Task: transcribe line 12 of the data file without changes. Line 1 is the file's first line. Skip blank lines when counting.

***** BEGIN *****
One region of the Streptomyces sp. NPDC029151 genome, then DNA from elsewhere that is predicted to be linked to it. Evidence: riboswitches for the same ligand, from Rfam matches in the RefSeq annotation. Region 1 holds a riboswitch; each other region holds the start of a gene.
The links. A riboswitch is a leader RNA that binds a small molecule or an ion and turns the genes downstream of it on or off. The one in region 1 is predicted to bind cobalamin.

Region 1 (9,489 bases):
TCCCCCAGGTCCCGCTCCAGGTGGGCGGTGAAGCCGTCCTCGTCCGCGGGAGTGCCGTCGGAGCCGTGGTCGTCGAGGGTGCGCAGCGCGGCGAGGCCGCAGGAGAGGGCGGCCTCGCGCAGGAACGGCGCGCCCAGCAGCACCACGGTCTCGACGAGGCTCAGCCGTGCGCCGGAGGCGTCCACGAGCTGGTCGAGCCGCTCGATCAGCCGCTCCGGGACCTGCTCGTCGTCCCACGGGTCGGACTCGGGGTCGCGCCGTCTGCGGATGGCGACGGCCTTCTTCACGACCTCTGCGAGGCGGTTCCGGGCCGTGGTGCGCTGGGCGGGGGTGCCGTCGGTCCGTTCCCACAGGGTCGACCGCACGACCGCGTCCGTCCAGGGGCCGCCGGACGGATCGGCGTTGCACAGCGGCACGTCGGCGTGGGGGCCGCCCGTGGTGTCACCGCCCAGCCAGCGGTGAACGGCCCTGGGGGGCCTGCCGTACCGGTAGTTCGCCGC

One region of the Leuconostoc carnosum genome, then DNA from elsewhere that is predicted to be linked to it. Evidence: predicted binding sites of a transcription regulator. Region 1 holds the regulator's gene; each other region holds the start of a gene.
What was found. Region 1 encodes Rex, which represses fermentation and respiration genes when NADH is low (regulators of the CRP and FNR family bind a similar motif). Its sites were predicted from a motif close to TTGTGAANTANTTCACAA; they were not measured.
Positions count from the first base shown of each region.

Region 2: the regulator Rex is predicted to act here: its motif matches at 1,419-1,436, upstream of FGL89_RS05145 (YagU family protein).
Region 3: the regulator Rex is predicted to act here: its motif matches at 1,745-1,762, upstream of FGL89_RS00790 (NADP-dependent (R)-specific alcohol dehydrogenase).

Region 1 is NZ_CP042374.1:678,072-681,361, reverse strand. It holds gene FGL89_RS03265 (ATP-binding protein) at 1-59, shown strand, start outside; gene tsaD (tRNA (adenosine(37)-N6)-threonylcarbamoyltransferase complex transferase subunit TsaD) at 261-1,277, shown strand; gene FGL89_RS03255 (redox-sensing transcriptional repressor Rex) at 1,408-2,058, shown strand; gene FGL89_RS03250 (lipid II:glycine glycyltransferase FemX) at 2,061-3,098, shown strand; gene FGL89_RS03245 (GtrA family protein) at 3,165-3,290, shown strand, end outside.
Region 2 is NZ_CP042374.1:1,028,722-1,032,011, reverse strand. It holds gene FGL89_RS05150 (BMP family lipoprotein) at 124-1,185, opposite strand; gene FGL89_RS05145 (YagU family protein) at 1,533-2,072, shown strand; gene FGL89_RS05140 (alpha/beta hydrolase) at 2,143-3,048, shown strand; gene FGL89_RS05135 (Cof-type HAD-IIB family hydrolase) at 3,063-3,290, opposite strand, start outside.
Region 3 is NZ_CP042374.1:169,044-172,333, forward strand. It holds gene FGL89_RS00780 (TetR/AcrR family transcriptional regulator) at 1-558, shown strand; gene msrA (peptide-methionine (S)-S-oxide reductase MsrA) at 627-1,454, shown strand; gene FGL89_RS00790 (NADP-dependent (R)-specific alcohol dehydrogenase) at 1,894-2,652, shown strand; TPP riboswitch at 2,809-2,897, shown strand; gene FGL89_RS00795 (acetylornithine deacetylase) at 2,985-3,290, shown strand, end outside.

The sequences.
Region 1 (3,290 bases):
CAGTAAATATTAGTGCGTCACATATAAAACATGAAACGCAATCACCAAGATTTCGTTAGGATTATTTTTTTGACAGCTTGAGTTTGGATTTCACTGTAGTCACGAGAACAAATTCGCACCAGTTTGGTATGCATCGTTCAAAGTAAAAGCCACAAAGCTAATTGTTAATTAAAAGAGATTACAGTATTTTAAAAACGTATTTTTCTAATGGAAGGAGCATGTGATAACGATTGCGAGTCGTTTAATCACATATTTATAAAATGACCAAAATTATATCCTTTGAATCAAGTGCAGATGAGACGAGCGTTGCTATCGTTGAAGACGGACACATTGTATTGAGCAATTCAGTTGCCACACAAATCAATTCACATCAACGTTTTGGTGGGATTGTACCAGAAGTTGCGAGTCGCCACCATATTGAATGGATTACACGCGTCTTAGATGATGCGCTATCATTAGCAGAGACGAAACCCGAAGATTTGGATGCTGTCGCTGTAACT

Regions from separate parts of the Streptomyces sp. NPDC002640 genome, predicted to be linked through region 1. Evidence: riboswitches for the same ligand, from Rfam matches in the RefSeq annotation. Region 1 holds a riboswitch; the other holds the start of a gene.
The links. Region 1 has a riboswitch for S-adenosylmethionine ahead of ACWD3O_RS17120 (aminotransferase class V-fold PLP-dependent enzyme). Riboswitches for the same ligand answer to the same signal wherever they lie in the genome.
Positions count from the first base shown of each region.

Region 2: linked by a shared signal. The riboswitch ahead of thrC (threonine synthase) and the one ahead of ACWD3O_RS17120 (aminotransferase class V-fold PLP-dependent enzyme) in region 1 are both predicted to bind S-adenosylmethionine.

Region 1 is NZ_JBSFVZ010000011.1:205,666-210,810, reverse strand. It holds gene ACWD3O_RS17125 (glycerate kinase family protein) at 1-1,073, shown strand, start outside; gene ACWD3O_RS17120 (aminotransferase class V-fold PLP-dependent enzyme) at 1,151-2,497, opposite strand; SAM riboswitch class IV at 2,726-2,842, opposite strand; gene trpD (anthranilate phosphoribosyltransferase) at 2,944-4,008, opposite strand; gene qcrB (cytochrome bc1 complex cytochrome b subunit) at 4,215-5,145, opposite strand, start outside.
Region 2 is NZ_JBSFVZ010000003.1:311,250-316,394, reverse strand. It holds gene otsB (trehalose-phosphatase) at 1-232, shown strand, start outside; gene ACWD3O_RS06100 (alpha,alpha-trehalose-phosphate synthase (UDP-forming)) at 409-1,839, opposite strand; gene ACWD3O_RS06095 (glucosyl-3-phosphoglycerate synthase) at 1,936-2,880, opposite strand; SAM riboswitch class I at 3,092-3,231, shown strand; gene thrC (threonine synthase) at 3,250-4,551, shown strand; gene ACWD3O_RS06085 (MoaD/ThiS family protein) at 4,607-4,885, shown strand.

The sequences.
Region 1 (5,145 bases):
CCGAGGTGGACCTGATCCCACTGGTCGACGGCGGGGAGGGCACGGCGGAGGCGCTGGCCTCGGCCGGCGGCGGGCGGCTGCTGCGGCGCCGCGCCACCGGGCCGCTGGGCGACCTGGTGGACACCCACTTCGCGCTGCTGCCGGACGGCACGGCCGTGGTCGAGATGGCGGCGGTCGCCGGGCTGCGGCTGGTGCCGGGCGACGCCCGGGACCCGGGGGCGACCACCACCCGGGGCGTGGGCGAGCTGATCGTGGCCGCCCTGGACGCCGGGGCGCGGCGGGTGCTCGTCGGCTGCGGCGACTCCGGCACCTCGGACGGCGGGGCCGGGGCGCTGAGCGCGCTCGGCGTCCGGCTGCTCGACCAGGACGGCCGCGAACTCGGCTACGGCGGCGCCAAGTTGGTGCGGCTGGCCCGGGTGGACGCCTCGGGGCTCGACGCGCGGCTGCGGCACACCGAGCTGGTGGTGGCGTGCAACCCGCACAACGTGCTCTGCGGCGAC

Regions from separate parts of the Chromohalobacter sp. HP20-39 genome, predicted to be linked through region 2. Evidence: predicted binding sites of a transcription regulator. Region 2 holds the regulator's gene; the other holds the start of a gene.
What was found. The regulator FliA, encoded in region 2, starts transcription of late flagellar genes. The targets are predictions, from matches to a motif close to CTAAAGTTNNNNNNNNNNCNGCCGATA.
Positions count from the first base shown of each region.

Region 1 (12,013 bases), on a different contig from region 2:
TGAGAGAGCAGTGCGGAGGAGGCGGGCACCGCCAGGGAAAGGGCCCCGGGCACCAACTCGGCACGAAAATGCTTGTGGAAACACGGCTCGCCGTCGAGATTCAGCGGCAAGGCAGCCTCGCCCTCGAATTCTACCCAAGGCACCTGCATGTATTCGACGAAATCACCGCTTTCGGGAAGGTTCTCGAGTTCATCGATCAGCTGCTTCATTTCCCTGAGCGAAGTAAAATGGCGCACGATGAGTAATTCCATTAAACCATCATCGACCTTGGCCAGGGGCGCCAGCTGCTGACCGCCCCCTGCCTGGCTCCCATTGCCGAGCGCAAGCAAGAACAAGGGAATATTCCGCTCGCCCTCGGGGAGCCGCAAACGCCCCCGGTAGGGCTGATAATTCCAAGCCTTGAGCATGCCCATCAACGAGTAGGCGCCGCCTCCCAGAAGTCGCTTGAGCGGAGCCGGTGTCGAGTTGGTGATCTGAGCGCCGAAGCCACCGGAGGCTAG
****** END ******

Region 3 is NZ_CP042374.1:169,044-172,333, forward strand. It holds gene FGL89_RS00780 (TetR/AcrR family transcriptional regulator) at 1-558, shown strand; gene msrA (peptide-methionine (S)-S-oxide reductase MsrA) at 627-1,454, shown strand; gene FGL89_RS00790 (NADP-dependent (R)-specific alcohol dehydrogenase) at 1,894-2,652, shown strand; TPP riboswitch at 2,809-2,897, shown strand; gene FGL89_RS00795 (acetylornithine deacetylase) at 2,985-3,290, shown strand, end outside.